So, how are we positioned with regard to those sectors? As one might expect, again, we have the most significant exposures as shown by these red bars here, overweight positions in energy, materials and telecoms, and in consumer staples. Those sectors that have underperformed the broader market over a long period of time where we think prices are depressed and valuations far, far cheaper, and there’s less valuation risk where we have big underweight positions are in those sectors that are performed more strongly. For example healthcare, where we feel valuations reflect very, very optimistic expectations.
Simon, at this point I might ask you just briefly to comment on firstly the energy sector. We have a strong overweight position there. We have several holdings in that sector and we do have a few questions from investors as to our conviction there given the underperformance over a long period of time. Can you maybe highlight some of the key points?
Yeah, so that’s been our biggest detractor some time actually. And our conviction remains strong. It’s our strong sense that world energy prices are low, well below prices necessary to incentivise new production. And as everyone will know, production from existing fields decay reasonably quickly. And the current excess supply that exists we think will run its course and the market should be a little bit more balanced.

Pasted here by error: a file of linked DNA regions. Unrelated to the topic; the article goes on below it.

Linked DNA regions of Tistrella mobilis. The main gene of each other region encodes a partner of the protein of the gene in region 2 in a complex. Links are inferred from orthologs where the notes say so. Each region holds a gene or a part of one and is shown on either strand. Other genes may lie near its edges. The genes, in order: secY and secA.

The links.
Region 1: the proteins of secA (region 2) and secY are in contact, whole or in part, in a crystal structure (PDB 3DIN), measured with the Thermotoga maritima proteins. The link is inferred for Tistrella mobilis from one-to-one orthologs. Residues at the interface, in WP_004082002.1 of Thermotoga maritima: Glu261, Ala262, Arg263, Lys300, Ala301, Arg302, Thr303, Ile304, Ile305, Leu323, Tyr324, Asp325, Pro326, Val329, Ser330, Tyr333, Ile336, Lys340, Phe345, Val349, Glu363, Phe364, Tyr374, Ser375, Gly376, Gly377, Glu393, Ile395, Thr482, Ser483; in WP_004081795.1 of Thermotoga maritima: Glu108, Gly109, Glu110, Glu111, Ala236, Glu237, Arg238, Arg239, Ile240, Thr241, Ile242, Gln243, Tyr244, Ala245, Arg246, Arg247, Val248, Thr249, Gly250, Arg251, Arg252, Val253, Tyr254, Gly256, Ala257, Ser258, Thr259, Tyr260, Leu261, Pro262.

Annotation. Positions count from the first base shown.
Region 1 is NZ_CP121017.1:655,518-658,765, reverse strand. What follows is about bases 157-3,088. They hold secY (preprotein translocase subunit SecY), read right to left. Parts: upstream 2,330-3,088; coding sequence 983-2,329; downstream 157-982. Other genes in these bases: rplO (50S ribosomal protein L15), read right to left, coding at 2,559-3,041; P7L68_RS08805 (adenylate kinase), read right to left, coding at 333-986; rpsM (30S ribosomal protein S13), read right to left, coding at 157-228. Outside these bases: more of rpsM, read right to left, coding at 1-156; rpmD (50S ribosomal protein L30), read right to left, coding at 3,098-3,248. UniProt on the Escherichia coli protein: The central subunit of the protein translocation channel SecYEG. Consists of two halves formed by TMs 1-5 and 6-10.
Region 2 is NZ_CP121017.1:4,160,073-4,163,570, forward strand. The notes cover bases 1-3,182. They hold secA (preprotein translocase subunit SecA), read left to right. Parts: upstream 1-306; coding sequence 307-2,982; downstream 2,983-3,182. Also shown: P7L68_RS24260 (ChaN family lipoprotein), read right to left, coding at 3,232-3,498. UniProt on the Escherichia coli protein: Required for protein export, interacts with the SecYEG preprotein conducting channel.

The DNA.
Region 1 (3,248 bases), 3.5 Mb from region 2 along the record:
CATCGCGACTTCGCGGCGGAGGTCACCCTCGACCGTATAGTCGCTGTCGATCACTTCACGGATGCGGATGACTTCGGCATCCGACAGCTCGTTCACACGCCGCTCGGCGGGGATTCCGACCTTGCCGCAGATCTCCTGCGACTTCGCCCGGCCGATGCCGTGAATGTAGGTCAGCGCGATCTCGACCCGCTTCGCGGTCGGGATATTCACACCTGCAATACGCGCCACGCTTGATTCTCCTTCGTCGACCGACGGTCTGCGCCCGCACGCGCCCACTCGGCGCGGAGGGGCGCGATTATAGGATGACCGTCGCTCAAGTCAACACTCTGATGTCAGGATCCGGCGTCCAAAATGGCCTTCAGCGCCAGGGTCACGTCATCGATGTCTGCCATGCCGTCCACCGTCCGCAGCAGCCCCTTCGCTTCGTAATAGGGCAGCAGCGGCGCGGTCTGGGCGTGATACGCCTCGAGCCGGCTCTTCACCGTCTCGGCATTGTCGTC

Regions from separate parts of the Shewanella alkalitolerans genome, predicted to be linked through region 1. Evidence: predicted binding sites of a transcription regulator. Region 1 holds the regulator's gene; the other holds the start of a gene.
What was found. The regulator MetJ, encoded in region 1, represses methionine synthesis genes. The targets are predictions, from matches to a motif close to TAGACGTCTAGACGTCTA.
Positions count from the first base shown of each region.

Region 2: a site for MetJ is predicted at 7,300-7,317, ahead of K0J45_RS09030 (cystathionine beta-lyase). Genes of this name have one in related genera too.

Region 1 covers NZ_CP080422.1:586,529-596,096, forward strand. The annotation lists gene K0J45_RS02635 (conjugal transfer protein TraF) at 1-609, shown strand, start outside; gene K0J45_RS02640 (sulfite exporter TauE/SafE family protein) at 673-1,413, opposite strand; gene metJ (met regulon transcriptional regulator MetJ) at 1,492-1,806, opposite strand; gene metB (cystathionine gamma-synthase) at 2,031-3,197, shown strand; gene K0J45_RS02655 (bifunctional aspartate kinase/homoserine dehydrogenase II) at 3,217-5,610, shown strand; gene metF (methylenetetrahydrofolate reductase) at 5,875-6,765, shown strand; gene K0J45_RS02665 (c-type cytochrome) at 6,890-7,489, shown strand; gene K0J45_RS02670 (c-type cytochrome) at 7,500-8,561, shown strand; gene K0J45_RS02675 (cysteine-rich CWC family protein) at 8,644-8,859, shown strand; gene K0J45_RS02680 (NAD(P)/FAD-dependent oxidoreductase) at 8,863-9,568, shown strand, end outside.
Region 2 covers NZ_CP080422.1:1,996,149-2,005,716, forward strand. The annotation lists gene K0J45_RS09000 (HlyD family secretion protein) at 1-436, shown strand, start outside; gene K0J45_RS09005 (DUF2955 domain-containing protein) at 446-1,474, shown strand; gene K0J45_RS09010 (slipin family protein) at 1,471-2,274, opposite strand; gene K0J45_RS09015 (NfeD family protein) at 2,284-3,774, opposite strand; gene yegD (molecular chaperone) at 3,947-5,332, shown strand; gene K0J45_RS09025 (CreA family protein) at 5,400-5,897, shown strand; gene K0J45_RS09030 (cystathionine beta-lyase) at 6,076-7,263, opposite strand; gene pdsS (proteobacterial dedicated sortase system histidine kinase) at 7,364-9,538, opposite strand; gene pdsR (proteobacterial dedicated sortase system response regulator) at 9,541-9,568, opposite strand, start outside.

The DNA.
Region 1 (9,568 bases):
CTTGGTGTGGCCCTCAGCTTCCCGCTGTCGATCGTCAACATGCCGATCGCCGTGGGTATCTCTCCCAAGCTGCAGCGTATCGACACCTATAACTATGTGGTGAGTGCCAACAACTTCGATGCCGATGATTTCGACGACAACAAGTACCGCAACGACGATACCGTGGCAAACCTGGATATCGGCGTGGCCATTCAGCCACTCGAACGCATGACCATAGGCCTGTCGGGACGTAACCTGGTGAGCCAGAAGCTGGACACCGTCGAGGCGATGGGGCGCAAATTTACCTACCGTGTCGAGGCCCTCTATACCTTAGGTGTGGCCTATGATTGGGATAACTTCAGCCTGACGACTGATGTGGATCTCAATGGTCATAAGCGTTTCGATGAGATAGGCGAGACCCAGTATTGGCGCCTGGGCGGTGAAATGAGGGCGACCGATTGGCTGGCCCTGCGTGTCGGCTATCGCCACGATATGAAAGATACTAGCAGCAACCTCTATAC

We’re not quite sure when that will be, of course. And we wouldn’t have invested so heavily in the energy sector had we known how long it would take. But it is fair to say it’s very difficult to pick a catalyst when it comes to investing. And we tend not to focus on catalysts. What we do know or are reasonably confident about is that the companies we’ve chosen to invest in are very strongly capitalised balance sheets with little debt, very long-life assets, and for the most part are low on the industry cost curve. And so I think they’ll be able to, I guess suffer these low prices for as long as it takes until the industry rights itself.
And then just briefly, Simon, on the other side, taking healthcare as the best performing sector over the last 10 years. That’s been an extraordinary run. Can that continue? Do you have a view on the valuation of stocks in that sector? We don’t own any of those big popular healthcare stocks.
Yeah. I mean, I guess it can definitely continue. We just find much better value elsewhere. Many of these healthcare companies, given their defensive earnings streams and therefore their ability to pay reasonably certain dividends have become go-to stocks for people in search of yield. And in the process, prices have been put up to levels which seem incredibly elevated from our perspective, but that is our perspective. In many cases, you’re paying low to mid-thirties in terms of multiple of earnings for companies that, for the most part, are growing at low single digit percentages. So, in our view, that sector is fair value at best and potentially quite expensive.